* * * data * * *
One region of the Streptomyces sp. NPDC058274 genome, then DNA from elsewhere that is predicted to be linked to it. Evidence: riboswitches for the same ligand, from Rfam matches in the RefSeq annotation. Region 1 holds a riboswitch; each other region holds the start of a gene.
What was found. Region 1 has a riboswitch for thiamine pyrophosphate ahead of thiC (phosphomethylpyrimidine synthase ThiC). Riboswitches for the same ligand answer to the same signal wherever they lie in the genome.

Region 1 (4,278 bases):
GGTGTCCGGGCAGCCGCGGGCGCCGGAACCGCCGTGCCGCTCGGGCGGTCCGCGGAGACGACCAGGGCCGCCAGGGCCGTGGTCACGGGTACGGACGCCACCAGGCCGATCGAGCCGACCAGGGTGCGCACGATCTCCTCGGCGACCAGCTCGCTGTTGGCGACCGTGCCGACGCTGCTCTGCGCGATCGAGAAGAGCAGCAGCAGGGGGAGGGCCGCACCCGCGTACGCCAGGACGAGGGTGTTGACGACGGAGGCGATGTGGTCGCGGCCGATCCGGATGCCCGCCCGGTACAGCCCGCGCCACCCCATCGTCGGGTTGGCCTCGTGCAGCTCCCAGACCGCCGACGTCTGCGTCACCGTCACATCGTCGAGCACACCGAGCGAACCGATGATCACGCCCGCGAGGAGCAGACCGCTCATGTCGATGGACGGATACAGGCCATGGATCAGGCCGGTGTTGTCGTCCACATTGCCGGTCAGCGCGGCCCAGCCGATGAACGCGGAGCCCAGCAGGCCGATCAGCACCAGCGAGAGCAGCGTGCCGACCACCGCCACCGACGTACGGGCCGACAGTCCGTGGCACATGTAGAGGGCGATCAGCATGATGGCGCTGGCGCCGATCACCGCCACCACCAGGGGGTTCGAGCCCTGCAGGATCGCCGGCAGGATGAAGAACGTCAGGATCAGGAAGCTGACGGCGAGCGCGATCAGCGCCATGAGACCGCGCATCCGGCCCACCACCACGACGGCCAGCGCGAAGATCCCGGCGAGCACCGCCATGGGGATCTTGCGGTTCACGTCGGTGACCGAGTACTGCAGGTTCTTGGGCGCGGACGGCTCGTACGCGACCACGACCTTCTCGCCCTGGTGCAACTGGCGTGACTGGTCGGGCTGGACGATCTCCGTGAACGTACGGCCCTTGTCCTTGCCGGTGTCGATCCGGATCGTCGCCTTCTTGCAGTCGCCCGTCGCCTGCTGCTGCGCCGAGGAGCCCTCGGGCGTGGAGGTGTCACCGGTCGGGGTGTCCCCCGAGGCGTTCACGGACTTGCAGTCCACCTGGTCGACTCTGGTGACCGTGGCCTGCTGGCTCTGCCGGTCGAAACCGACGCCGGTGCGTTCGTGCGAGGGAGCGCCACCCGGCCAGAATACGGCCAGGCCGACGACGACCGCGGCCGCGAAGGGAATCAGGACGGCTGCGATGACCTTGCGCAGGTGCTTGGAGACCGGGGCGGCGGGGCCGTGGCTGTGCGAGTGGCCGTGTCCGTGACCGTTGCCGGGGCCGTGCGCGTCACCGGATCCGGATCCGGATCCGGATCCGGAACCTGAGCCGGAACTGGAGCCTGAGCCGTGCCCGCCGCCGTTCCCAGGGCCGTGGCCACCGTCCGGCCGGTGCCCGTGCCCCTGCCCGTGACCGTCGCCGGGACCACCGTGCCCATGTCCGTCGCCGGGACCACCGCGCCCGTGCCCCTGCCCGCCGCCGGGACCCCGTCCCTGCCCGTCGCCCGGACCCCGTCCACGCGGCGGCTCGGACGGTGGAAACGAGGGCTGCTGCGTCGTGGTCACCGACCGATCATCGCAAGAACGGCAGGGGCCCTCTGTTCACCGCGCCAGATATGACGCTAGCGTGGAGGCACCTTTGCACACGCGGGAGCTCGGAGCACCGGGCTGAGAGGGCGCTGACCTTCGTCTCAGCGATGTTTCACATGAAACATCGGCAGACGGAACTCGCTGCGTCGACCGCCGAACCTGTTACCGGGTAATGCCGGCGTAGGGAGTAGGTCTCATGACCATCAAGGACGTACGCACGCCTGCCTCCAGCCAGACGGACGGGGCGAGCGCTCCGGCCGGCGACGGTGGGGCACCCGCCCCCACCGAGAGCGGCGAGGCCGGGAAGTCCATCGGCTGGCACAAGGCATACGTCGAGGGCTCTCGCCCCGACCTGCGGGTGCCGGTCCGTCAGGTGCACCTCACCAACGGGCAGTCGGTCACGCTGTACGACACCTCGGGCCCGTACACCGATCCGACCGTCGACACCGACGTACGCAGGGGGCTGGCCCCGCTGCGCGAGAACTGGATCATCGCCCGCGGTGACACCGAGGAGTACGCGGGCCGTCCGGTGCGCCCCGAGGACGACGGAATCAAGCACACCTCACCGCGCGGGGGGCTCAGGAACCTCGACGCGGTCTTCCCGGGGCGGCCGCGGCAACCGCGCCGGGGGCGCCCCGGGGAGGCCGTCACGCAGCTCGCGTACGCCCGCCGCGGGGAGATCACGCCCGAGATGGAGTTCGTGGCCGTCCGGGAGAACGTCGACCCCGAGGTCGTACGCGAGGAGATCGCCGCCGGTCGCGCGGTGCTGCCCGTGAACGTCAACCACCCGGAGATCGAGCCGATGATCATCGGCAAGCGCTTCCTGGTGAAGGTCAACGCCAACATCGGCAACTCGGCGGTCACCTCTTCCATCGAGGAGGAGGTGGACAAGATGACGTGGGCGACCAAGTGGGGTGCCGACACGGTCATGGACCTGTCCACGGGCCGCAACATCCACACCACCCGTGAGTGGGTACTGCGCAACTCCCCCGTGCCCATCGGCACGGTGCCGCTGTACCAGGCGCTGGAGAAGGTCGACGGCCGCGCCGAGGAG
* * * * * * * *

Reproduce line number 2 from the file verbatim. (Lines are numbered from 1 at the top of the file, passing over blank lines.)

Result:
What was found. Region 1 has a riboswitch for thiamine pyrophosphate ahead of thiC (phosphomethylpyrimidine synthase ThiC). Riboswitches for the same ligand answer to the same signal wherever they lie in the genome.